What Does the Autumn Budget Mean for Payroll?

By December 1, 2017Payroll Outsourcing

What does the autumn budget mean for payroll?

The Autumn Statement brought relatively few changes that will affect PAYE payrolls this coming April.

Probably the biggest change was in the announcement of further changes possible with the IR35 tax system.  This would bring the private sector in line with the public sector with more ‘contractors’ treated as ‘employees’, with their tax and NI deducted at source.  There is a consultation planned next Spring.  There was some anticipation of a move in April, but now it appears there will be a consultation process first.

Personal taxation thresholds will be adjusted in April, but the rates of 20%, 40% & 45% remain the same.  The thresholds for Scotland will be announced after the Scottish budget is fixed in December.  The marriage allowance has also had some adjustment.

2017 2018
Personal Allowance £11 500 £11 850
Basic Rate Tax Band £33 500 £34 500
Additional Rate Tax Band £150  000 £150 000
Marriage Allowance £1 150 £1 185

 

The National Insurance thresholds have also been increased a little, although the rates remain the same.

Weekly Rates 2017 2018
Lower Earnings Limit (to qualify for SMP etc) £113 £116
Primary Threshold (Employee starts paying NI) £157 £162

 

The National Minimum Wage and National Living Wage (NLW) rates also will be increasing from April 2018.

2018 Rate
25yrs old and over (NLW) £7.83
21 – 24 years old £7.38
18 – 20 years old £5.90
16 – 17 years old £4.20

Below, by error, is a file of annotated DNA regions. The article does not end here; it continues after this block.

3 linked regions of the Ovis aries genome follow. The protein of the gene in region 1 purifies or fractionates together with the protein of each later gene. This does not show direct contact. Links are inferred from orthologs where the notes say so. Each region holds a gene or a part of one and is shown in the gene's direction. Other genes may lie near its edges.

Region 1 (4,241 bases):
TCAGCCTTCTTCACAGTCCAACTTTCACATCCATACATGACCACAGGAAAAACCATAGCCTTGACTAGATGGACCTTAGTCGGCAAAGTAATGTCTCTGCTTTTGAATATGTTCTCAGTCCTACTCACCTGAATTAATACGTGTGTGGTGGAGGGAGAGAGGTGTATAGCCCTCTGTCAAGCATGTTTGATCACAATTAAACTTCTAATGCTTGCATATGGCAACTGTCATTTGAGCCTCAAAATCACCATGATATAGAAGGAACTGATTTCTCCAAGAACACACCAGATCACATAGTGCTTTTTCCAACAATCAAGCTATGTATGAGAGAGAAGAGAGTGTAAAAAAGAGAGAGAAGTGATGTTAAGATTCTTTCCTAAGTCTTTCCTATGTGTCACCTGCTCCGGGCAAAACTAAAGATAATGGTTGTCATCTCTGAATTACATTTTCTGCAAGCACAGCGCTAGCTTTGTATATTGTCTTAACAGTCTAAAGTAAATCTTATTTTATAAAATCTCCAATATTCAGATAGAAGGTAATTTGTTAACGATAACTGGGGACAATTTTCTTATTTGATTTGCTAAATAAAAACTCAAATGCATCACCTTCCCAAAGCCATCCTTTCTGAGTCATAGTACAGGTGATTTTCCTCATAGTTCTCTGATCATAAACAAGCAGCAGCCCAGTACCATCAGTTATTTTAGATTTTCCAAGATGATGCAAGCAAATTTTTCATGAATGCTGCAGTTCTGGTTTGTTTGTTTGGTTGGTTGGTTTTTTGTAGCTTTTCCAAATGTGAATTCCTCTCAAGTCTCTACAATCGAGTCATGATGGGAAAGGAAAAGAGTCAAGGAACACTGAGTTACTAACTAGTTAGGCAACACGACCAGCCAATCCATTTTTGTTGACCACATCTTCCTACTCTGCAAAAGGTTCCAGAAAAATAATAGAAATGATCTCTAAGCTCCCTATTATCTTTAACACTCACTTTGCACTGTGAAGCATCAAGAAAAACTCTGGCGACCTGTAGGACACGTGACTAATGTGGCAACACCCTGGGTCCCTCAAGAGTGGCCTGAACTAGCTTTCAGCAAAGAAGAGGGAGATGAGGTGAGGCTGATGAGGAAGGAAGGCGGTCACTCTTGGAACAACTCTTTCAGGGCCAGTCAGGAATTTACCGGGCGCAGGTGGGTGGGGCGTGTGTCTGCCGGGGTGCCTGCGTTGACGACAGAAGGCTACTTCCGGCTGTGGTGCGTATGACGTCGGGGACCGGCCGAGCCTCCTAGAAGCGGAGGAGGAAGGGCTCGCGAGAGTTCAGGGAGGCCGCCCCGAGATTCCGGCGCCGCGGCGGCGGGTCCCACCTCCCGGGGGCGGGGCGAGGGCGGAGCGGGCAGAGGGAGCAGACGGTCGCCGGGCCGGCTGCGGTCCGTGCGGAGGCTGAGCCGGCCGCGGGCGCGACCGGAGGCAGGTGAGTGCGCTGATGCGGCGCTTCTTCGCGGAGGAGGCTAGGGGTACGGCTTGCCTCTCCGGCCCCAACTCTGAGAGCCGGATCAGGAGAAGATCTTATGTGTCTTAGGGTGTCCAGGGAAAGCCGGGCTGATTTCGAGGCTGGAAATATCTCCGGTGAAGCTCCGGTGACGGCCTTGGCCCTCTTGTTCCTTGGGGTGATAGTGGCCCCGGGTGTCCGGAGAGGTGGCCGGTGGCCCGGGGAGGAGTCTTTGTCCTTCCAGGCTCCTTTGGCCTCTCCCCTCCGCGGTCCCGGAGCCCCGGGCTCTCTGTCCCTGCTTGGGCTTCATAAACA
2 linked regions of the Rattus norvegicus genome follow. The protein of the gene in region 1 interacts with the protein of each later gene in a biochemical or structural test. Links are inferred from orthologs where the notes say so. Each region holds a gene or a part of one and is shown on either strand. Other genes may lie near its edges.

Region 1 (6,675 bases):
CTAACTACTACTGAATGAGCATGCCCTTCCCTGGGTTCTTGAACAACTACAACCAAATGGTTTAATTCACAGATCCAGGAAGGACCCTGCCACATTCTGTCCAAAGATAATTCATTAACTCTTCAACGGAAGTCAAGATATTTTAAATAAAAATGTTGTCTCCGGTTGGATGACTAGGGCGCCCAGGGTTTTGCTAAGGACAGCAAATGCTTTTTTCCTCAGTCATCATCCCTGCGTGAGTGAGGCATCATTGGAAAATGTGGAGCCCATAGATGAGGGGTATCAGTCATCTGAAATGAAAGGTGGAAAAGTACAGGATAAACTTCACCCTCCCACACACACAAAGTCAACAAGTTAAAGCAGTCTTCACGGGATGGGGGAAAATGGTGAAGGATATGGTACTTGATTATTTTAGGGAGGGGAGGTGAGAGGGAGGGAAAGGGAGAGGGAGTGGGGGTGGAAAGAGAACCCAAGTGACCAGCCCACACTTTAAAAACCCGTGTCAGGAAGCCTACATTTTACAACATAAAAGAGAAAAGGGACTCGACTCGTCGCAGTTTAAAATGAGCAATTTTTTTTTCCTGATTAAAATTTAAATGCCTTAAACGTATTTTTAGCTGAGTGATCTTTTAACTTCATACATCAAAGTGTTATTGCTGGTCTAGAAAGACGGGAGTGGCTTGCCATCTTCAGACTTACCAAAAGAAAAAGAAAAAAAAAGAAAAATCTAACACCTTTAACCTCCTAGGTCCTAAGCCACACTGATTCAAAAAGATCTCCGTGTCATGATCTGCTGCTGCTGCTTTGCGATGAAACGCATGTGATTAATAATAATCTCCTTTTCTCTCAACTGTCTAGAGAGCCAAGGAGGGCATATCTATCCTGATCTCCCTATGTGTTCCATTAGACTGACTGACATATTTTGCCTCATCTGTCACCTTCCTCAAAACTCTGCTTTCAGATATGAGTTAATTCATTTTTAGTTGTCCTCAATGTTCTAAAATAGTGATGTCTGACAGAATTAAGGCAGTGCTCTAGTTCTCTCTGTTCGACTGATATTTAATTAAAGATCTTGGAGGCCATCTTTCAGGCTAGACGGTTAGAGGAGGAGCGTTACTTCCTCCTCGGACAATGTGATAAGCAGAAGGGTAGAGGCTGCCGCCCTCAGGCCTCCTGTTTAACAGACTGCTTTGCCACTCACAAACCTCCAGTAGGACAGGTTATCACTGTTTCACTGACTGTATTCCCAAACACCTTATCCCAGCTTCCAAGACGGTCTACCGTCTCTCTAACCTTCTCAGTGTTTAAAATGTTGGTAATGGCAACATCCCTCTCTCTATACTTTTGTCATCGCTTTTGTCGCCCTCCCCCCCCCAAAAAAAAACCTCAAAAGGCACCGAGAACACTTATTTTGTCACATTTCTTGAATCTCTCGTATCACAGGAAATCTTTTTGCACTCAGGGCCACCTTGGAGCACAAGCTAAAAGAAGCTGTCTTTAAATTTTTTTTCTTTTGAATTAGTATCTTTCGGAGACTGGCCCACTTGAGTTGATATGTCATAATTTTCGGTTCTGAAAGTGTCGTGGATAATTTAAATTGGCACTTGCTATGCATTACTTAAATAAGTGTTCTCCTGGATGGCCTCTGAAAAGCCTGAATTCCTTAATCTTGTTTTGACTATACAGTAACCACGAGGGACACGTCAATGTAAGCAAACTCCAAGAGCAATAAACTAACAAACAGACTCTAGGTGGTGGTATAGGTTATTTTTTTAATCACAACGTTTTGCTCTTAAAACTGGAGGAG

Apprenticeship Rate £3.70

The employment allowance remains at £3000 per year, and the Apprenticeship Levy allowance also remains at £15000.

What impact do the tax and NI changes have to my employees?

There are too many variables to give an accurate answer to this, but there will generally be a little less tax and a little less National Insurance deducted.

However, if we consider an employee of thirty years old on £20 000 per year, with a standard tax code giving the full personal allowance –

2017

Tax : 20 000 – 11 500 = 8 500 Basic rate at 20 % = £1700
NICs: 20 000 – 8 164 = 11 836 Employee NI at 12% = £1420.32

Employer NI at 13.8% = £1633.37

 2018

Tax: 20 000 – 11 850 = 8 150 Basic Rate at 20% = £1630
NICs: 20 000 – 8424 = 11 576 Employee NI at 12% = £1389.12

Employer NI at 13.8 % = £1597.49

So in this example the employee will pay around £100 less per year in tax and NI, and the employer around £35 less NI.  Remember, these rough calculations make many assumptions and do not take into account items such pension contributions.

So, what does the Autumn Budget mean for Payroll?

There will be a small uplift in tax codes in April 18, and employees and employers may notice a small reduction in their PAYE payments.  Those employees on National Minimum Wage or National Living Wage will see their rates increase by around 4.5%.

For further information on rates please see here.